Verse > Anthologies > Alfred H. Miles, ed. > Women Poets of the Nineteenth Century
Alfred H. Miles, ed.  Women Poets of the Nineteenth Century.  1907.
A Book of Dreams (1882)
I. A Haunted House
By Harriet Eleanor Hamilton-King (1840–1920)
THE LAWNS are bright, the paths are wide,
The roses are bursting on every side.
All around the bowers are green,
And the shining laurels a folding-screen.
The large fruit ripens on many a tree,        5
Purple and gold drooping heavily.
Of health and wealth a hidden spell
Is scattered by hands invisible.
Young, and gladsome, and free they meet—
Voices of laughter and running feet.        10
Whether the seasons be dark or fair,
It is always summer and sunshine there.
And like a fountain that springs and falls,
There flows sweet music between the walls.
Among the guests one comes and goes        15
Whom no one sees and no one knows.
A neck more stately, a face more fair
Than any that meet and mingle there.
There is heaped up many a gay sea-stone,
One pearl lies among them all alone;        20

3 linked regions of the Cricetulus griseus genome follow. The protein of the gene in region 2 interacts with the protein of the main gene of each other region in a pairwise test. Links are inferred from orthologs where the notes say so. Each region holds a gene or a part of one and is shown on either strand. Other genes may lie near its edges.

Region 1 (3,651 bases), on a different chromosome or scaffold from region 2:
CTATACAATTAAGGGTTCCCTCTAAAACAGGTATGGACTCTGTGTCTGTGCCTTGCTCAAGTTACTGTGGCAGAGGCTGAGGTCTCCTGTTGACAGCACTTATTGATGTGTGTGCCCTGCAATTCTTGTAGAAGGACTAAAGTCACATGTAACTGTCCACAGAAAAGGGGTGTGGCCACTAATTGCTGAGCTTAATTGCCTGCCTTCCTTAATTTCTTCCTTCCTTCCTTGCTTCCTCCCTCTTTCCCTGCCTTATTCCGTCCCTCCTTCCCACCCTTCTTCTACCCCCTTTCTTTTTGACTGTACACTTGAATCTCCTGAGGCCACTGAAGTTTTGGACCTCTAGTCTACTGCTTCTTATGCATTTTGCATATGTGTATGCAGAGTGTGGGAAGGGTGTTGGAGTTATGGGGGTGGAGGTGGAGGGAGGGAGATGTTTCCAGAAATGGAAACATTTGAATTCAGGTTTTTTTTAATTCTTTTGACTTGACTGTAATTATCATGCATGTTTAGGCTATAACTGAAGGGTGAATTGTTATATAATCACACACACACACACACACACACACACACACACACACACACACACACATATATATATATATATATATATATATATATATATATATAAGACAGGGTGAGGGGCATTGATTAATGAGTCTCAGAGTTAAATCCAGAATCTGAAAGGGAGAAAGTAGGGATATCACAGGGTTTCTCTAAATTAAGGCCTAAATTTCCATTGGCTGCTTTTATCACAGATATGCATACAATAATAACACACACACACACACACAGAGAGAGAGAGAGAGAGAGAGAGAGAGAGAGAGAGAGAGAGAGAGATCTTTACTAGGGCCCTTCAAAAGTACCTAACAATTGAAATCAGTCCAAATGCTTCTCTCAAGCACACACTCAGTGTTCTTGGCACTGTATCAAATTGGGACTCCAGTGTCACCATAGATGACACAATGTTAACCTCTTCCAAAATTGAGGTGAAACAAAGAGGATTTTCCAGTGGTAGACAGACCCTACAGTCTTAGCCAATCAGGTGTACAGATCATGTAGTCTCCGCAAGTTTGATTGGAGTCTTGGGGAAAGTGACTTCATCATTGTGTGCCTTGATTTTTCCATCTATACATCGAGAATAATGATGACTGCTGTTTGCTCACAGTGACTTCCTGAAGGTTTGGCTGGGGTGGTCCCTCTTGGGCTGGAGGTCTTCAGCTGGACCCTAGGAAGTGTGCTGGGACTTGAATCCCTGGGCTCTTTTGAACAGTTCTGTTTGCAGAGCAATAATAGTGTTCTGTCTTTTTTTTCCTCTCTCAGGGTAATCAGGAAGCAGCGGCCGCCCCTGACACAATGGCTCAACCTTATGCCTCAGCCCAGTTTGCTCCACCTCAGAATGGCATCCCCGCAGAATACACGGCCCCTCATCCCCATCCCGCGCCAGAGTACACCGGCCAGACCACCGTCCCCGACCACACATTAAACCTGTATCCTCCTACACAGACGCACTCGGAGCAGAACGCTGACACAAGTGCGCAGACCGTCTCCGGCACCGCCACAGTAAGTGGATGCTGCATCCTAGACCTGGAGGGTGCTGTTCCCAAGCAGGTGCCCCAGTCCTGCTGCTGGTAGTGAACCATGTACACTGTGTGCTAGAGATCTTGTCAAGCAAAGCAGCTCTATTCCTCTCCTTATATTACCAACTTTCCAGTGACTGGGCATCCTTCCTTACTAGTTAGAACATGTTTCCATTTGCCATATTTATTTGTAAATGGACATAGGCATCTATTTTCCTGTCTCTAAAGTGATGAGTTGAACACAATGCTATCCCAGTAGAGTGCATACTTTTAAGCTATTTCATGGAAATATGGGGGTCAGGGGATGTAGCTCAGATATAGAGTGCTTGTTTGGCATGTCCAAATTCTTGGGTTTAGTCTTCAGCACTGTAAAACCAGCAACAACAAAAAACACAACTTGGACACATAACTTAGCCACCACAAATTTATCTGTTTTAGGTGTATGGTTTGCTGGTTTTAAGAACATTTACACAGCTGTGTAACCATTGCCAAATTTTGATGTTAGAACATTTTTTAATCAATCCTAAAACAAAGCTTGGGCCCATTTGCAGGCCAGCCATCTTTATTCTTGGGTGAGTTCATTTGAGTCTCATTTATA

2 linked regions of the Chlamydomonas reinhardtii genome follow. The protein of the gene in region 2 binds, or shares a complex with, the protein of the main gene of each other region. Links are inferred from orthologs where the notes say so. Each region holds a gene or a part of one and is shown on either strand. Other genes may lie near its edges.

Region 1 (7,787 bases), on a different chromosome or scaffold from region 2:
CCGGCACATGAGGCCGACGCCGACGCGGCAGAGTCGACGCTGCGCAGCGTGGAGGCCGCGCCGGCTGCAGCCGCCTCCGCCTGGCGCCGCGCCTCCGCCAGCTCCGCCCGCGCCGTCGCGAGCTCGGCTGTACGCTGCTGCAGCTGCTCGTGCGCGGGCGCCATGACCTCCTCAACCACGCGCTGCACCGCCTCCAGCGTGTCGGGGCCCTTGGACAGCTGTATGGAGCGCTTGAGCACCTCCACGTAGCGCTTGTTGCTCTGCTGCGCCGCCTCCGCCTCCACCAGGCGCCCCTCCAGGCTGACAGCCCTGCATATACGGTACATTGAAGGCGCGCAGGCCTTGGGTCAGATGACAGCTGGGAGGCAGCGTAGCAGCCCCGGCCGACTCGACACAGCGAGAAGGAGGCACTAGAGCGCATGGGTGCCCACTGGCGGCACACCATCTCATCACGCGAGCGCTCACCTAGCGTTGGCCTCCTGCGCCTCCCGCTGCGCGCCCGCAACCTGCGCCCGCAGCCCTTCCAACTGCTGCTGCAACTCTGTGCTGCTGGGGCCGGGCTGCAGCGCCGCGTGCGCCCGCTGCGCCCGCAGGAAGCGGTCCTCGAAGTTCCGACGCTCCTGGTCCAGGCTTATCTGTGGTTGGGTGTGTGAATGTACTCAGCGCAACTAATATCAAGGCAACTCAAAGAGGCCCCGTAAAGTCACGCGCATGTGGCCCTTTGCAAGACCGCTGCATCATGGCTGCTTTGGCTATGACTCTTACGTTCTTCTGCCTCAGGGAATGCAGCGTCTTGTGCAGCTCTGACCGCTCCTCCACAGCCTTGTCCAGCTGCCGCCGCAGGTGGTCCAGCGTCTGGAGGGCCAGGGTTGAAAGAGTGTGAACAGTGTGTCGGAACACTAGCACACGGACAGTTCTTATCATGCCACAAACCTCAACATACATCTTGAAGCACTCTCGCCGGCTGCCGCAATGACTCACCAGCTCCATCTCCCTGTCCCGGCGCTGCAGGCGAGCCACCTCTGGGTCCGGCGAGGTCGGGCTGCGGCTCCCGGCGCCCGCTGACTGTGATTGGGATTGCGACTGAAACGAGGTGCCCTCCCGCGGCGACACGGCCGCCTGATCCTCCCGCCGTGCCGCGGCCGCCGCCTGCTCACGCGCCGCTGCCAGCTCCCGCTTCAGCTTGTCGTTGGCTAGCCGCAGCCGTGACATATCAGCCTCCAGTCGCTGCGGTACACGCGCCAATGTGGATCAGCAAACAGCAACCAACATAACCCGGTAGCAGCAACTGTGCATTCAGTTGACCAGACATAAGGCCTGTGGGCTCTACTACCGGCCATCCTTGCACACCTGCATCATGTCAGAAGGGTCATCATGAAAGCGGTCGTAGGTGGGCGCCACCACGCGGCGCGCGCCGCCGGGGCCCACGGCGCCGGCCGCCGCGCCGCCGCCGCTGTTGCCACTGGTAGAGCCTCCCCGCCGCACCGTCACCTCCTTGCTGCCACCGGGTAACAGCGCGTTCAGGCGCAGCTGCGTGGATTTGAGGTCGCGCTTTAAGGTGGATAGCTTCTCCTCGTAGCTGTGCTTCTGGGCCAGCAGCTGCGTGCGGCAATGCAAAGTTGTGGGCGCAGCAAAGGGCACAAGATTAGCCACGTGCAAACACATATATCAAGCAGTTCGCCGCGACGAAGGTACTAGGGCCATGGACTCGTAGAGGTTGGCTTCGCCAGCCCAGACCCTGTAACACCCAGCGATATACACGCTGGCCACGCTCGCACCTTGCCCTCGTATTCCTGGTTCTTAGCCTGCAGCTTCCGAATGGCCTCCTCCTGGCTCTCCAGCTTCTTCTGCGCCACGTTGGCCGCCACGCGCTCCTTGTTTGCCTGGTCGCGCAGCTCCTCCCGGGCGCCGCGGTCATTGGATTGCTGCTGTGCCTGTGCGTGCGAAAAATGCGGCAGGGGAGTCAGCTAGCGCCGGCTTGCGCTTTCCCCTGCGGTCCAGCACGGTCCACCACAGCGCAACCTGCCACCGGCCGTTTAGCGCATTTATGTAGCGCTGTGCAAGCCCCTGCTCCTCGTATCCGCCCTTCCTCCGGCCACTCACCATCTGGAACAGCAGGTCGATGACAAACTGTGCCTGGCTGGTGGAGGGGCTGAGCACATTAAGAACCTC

With a golden halo all about,
The full moon’s face from the clouds looks out;
All cold on the breast of the crimson sky,
The star of the evening seems to lie.
Shining as pale, apart as far        25
As the pearl, or the moon, or the evening star,
That orbèd face, with its curvings rare,
Floats out from its waves of dusky hair,
With its eyes of shadow, its archèd eyes,
Whose lost looks dream upon Paradise.        30
One only knoweth it in the throng;
One knoweth too well, and knoweth too long.
The others are ever unaware,
Though it pass and meet them in the air,
With sighs like the sighs of the summer night,        35
Breathing of love and of lost delight.
That haunting vision of yearning pain,
One moment strikes and then fades again.
It rises up at the music’s sound,
And sinks before they can look around.        40
If they catch one sight of the crownèd brow,
A sunbeam glances from bough to bough.
If a low voice thrills in the air along,
It is but the dying note of the song.
Not to sadden, only to share,        45
To the feast unbidden that guest comes there.
Lovely as lilies ungathered, and white,
The house is filled with a dream at night.
From chamber to chamber, from door to door,
Not a sound is heard, nor step on the floor;        50
Through the shadowy hush as white wings win;—
Peace be to this house, and to all within!
The little children sleep soft and sweet;—
Who stands beside them with soft white feet?
The soft white hands pass over their hair;—        55
Sleep on, dear children, so safe and fair!
Till, where two are sleeping side by side,
Doth a dream at last between them glide.
*        *        *        *        *
Of all the angels that guard the place,
The least is not that forgotten face.        60

Shakespeare · Bible · Strunk · Anatomy · Nonfiction · Quotations · Reference · Fiction · Poetry
© 1993–2015 · [Top 150] · Subjects · Titles · Authors · World Lit.